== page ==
The big trend in apocalyptic thinking is now computer based, and it’s strangely not even billed as apocalyptic. It’s known as the Singularity, a point in the near future when computers become more intelligent than people -- and they absorb us.
I half-believed that if I went mod with enough gusto, a Lambretta would one day parachute itself onto my driveway. That was in 6th grade. I tried it again, as an adult, still hoping for that Lambretta.
Picture such a creature in your mind and see how it compares to the one in mine: White. Well-fed. Armed. Christian. I’m seeing Boss Hogg in Bermuda shorts, Foghorn Leghorn in a business suit, Britney Spears in a monster truck.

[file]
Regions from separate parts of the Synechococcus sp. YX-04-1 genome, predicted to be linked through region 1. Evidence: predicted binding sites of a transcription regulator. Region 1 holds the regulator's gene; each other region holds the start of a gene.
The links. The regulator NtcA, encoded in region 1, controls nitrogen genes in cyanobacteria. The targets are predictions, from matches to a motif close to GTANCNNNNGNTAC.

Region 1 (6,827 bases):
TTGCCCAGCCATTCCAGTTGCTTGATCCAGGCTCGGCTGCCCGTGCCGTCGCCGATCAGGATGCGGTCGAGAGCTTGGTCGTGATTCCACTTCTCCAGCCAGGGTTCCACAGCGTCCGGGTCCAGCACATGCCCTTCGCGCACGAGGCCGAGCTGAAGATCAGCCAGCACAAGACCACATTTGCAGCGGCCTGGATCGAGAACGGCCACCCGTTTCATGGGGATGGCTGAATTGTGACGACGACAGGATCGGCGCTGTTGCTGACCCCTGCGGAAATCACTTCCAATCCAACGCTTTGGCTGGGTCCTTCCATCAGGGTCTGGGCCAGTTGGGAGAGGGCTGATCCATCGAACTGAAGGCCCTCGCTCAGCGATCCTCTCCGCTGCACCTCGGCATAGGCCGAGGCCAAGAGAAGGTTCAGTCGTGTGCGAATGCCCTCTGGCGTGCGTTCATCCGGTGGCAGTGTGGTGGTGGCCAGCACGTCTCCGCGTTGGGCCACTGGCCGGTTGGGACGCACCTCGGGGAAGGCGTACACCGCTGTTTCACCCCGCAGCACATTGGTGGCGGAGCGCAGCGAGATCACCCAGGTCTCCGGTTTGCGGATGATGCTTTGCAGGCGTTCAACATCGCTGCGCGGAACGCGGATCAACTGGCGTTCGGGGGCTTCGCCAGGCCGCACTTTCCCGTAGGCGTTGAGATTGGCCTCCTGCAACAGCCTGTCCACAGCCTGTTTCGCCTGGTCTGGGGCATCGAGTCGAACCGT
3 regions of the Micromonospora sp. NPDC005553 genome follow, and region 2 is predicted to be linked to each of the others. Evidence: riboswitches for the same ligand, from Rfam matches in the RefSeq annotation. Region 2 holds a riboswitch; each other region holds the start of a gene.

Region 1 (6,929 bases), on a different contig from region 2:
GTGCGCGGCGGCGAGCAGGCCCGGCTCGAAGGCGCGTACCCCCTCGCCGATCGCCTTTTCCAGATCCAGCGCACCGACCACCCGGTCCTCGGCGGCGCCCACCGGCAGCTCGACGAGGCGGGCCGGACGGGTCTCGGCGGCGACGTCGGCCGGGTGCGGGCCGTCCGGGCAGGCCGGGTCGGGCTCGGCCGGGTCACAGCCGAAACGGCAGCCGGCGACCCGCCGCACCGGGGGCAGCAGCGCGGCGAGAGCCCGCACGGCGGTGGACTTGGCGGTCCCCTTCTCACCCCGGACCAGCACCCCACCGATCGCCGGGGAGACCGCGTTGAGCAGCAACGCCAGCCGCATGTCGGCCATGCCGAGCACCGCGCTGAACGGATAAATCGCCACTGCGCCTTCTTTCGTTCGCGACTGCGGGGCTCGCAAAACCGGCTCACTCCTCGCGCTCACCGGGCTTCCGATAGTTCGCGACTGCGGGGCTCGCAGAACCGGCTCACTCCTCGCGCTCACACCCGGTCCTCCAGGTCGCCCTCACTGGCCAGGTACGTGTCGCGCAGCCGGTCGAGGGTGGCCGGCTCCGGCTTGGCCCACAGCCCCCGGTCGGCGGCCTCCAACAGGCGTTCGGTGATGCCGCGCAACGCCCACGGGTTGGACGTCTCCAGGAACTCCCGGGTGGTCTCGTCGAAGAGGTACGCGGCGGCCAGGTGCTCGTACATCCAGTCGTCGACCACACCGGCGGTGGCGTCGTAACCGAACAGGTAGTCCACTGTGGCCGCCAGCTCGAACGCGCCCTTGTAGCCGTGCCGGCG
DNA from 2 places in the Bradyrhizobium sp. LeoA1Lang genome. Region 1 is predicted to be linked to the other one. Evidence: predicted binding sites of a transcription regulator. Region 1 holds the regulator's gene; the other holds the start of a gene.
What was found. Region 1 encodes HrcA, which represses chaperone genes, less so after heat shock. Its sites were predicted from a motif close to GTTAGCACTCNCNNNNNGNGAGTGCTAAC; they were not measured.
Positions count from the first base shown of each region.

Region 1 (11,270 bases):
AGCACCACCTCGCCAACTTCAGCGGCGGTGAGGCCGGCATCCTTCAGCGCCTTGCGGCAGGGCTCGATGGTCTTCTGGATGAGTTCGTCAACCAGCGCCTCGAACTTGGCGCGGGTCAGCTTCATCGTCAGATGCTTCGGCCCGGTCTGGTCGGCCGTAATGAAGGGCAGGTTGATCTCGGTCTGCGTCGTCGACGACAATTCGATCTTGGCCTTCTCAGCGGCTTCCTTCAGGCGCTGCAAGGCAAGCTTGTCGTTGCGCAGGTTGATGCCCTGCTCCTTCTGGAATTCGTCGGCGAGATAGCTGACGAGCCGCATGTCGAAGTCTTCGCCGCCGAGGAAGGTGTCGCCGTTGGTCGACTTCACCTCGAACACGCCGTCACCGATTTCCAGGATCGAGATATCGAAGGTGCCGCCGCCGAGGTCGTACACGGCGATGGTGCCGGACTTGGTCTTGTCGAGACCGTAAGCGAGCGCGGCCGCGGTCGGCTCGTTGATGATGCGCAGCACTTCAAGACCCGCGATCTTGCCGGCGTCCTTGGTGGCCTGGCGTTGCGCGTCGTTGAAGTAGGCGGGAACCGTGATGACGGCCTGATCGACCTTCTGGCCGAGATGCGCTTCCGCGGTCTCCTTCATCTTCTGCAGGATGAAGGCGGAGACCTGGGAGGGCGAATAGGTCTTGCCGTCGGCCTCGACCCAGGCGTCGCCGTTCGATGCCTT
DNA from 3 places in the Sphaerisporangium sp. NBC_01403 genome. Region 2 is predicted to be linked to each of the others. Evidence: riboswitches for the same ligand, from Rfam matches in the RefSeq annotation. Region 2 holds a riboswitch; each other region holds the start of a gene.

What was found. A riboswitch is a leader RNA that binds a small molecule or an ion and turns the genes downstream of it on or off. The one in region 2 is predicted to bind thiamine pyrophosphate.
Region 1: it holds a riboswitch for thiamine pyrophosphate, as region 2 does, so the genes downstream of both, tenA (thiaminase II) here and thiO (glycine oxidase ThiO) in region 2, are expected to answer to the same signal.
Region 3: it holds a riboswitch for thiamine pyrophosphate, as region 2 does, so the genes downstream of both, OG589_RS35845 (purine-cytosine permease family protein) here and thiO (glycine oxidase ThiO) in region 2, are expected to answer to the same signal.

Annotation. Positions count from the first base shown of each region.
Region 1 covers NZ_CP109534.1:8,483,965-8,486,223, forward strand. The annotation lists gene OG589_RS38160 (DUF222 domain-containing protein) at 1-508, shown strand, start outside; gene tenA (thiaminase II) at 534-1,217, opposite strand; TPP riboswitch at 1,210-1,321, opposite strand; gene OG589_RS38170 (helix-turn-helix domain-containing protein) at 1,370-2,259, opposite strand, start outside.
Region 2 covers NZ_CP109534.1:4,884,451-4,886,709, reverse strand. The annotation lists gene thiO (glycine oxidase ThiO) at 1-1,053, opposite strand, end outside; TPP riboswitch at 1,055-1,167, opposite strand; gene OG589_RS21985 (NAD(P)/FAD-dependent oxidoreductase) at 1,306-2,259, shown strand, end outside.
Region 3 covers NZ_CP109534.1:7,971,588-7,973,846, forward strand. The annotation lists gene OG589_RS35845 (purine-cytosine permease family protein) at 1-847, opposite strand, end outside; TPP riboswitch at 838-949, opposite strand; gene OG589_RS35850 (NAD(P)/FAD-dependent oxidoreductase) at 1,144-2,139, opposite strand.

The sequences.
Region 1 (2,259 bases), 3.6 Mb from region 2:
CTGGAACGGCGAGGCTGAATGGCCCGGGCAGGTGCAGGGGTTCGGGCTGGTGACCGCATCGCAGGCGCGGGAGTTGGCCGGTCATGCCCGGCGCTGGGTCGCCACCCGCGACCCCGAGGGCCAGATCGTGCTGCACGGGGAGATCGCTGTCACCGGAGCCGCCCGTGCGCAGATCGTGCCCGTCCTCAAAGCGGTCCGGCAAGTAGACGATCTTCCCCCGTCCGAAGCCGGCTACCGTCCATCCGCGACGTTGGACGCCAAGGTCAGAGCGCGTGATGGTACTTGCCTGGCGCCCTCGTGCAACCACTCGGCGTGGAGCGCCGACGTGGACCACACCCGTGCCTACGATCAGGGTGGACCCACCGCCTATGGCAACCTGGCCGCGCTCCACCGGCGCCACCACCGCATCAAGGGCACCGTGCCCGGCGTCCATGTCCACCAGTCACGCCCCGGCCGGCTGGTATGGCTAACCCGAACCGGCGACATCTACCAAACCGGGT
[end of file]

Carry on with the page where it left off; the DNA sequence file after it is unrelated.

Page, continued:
Staring at the churning whirlpool of fists and flannels revolving around Keith Morris as he spat out the anthems of my youth, I wonder why, despite my advancing middle age, I never managed to give up on punk rock.
Some of Daniel Clowes’ exaggerated bitterness about his vocation comes from a willingness to see himself as just as ridiculous as the characters he gets paid to doodle. But he also harbors a deep disillusionment with art itself.
My folks are probably still kicking themselves for taking a seven-year-old to see Steve Martin’s profane and ridiculous first film, The Jerk, because that was the day I gave up on strong, upstanding heroes and decided that I wanted to be like Navin Johnson.